Bass Pecan brings nuts to Natchez, world
Published 12:02 am Sunday, January 13, 2008
NATCHEZ — Karren Ewing is passionate about pecans. The outside sales representative for Bass Pecan Company’s Natchez location can rattle off the 21 different pecan flavors without skipping a beat. From honey roasted to mint julep flavored, she knows them all.
Ewing is part of the company’s efforts to spread a love of pecans outside of the Southeast. Bass Pecan co-owner Andy Copeland said the company opened its Natchez location in an effort to bring pecans to the rest of the country.
“Tourism really drove our decision to locate in Natchez,” he said. “We wanted to reach people who don’t know what a pecan is or what it’s supposed to taste like.”
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Copeland, who was raised in Natchez, purchased the century-old business in 2006. The Natchez store opened just a few months later.
“When we were talking about how to expand the company, one of the main things for us was having a store in Natchez,” he said. “It’s been very successful for us.”
The Franklin Street location offers all of Bass Pecan’s products, from fresh pecans to pecan divinity.
“With us you get fresh pecans,” Ewing said. “We sell only the current year’s crop. Other retailers don’t do that.”
Bass Pecan’s commitment to quality, fresh pecans is one of the main reasons the company has flourished for the past 100 years.
The company’s founder, I.E. Bass, planted his first pecan tree in Lumberton in 1906. His orchard soon grew and by 1908 Bass was selling the crop to friends and family. Just one year later, Bass Pecan published its first catalog selling pecans and pecan trees. In the 1930s, the company was mailing out more than a million catalogs across the world. The catalog not only included pecans and pecan trees, but also land for sale that was perfect for pecan orchards. Members of the Bass family guided the company until the mid 1990s.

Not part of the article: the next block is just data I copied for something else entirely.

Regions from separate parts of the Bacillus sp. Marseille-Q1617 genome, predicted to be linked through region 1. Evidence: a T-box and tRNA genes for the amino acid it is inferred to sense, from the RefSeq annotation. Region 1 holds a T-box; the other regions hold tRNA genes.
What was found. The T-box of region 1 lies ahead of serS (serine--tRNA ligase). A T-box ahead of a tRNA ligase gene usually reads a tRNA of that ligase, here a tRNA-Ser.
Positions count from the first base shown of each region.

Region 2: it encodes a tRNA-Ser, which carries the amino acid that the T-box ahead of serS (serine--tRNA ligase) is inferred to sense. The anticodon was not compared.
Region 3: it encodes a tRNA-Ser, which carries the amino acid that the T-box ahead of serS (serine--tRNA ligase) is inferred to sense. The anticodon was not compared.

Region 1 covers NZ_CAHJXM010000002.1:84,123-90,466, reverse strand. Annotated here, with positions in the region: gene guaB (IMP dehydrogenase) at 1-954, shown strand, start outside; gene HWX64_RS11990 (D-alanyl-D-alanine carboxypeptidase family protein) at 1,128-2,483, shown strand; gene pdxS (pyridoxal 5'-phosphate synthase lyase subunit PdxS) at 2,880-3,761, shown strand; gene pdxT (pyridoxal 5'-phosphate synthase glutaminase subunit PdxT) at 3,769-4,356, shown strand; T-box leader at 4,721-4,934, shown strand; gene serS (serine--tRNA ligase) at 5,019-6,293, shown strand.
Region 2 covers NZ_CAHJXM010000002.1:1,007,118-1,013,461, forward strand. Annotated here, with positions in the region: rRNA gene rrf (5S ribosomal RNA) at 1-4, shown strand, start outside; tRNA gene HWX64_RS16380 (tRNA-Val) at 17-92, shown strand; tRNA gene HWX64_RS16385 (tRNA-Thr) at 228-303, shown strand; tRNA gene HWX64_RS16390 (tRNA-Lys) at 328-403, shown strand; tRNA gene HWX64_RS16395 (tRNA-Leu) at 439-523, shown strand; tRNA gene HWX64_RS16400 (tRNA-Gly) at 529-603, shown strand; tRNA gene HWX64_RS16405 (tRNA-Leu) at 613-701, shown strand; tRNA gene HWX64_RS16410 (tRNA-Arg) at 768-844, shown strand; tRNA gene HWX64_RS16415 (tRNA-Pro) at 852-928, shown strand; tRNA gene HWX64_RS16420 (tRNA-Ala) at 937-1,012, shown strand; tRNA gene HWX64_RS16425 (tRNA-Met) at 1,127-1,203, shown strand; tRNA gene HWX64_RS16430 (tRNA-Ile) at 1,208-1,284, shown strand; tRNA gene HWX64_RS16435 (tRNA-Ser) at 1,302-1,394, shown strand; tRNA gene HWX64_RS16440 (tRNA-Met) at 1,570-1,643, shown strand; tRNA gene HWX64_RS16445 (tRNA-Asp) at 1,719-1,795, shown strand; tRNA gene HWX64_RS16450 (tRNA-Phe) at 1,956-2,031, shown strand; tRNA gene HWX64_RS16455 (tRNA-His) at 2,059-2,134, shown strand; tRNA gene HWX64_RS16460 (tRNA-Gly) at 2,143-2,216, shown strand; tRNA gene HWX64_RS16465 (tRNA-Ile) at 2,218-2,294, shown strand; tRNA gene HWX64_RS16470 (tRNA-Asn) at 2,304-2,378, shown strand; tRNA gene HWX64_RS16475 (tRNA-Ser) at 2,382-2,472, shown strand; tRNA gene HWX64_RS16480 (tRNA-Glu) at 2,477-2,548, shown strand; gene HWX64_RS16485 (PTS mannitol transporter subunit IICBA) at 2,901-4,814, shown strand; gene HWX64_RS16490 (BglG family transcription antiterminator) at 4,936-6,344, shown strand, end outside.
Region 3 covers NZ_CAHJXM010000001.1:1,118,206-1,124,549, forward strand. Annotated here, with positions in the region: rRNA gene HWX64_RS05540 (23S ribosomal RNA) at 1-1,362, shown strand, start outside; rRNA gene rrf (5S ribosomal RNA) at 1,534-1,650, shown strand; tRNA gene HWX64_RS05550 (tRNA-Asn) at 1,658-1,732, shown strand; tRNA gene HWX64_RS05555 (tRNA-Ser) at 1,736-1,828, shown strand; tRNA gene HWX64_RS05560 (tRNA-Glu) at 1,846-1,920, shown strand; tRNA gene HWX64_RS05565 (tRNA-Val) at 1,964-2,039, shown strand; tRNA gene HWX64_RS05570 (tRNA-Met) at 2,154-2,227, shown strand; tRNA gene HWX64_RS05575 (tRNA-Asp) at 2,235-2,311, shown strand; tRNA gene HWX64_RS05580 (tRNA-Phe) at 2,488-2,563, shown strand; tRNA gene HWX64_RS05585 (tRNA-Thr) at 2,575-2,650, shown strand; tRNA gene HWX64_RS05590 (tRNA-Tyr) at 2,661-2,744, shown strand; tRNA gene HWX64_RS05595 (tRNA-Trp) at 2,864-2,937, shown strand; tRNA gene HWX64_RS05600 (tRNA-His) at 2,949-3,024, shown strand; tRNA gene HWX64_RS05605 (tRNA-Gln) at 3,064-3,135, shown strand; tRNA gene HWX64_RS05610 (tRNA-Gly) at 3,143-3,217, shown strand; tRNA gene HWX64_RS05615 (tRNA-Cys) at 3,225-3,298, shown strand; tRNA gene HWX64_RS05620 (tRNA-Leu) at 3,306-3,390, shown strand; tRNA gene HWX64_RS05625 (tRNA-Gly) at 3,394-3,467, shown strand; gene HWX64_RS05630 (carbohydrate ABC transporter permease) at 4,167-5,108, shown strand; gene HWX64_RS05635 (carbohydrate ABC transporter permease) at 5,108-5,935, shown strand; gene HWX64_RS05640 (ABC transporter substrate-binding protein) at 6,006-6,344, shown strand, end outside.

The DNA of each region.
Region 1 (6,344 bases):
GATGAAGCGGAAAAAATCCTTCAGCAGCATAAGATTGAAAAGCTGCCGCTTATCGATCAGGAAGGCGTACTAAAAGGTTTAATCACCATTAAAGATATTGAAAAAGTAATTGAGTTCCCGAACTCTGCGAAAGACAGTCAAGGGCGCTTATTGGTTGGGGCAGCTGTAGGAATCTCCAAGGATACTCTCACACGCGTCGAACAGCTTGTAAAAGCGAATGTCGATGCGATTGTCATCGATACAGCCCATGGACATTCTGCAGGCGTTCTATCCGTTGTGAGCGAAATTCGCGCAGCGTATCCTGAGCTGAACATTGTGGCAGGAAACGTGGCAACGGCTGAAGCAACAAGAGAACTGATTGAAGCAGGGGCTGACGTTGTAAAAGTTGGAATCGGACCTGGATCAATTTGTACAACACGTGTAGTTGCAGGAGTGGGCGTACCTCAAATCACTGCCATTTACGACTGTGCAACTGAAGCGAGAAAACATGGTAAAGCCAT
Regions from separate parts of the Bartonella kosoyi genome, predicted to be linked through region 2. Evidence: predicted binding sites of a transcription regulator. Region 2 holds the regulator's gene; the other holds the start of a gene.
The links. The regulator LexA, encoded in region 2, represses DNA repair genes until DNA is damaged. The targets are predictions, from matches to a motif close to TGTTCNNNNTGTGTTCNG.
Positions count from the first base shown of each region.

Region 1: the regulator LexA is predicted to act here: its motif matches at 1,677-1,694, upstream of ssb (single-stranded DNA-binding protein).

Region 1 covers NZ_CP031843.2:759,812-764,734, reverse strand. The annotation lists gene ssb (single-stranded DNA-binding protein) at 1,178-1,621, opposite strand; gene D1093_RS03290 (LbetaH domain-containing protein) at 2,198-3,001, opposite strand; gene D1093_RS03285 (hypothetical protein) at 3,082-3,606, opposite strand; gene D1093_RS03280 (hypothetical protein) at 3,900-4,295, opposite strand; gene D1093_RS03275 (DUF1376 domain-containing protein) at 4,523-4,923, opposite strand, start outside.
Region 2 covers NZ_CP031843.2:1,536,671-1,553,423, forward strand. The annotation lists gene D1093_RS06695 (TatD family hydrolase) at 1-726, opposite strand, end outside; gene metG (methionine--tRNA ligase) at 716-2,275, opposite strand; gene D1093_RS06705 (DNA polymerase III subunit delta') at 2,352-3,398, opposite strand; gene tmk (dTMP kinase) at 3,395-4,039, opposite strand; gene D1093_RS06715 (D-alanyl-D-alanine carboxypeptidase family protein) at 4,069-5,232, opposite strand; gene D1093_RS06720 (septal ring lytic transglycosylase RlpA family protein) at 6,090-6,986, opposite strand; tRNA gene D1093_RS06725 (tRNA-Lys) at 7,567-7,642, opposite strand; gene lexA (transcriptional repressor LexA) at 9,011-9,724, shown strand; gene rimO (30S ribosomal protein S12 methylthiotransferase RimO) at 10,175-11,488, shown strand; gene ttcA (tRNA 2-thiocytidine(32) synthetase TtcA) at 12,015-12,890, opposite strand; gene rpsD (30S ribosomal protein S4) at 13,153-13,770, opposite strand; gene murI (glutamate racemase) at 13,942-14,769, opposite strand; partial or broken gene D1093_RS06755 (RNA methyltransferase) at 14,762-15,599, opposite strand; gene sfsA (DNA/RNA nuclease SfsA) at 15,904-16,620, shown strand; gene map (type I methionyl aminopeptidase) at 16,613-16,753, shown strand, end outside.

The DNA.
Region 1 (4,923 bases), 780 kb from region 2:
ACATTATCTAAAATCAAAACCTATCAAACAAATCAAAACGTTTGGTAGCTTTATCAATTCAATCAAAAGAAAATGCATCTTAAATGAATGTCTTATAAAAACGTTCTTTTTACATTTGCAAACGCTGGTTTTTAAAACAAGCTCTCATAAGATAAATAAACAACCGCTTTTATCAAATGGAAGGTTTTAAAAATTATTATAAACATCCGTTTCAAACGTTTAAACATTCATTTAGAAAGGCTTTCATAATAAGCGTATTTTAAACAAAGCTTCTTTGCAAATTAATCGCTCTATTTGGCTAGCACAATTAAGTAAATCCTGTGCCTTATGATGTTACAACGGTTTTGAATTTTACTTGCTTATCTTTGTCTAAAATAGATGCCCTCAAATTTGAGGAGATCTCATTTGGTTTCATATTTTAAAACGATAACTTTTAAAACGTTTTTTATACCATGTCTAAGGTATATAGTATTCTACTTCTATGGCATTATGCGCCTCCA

“This company was huge back then,” Copeland said. “They mailed out more catalogs than Sears Roebuck.”
Copeland said it’s this history and success he is hoping to bring back to the company.
“The biggest thing for us is to bring back the Bass name,” he said.
Part of that effort was bringing back the pecan tree sales, Copeland said. Just like it had in the 1920s, the company again is selling the trees from its Lumberton location. Ewing said the trees can be purchased and shipped just about anywhere.
The pecan business has been good to Copeland and his partner. The company currently has three retail locations, and is planning a fourth. They also have a large catalog base and a thriving Web business. To put it simply, Copeland said, people love pecans and they always will.
“Pecan is a gourmet nut and there aren’t that many growers,” he said. “Nuts are a big business.”
Currently most of the company’s business is holiday based, but Ewing said they are trying to change that.
“Christmas is huge for us, but we want to make it a year-round occasion,” she said. “Pecans aren’t just for the holidays. You can do all sorts of things with them, from pecan brittle to pecan coffee.”
If it can be made with pecans, Bass Pecan probably offers it. The company sells pecan pepper jelly, pecan syrup, pecan pancake mix and of course, pecan pies.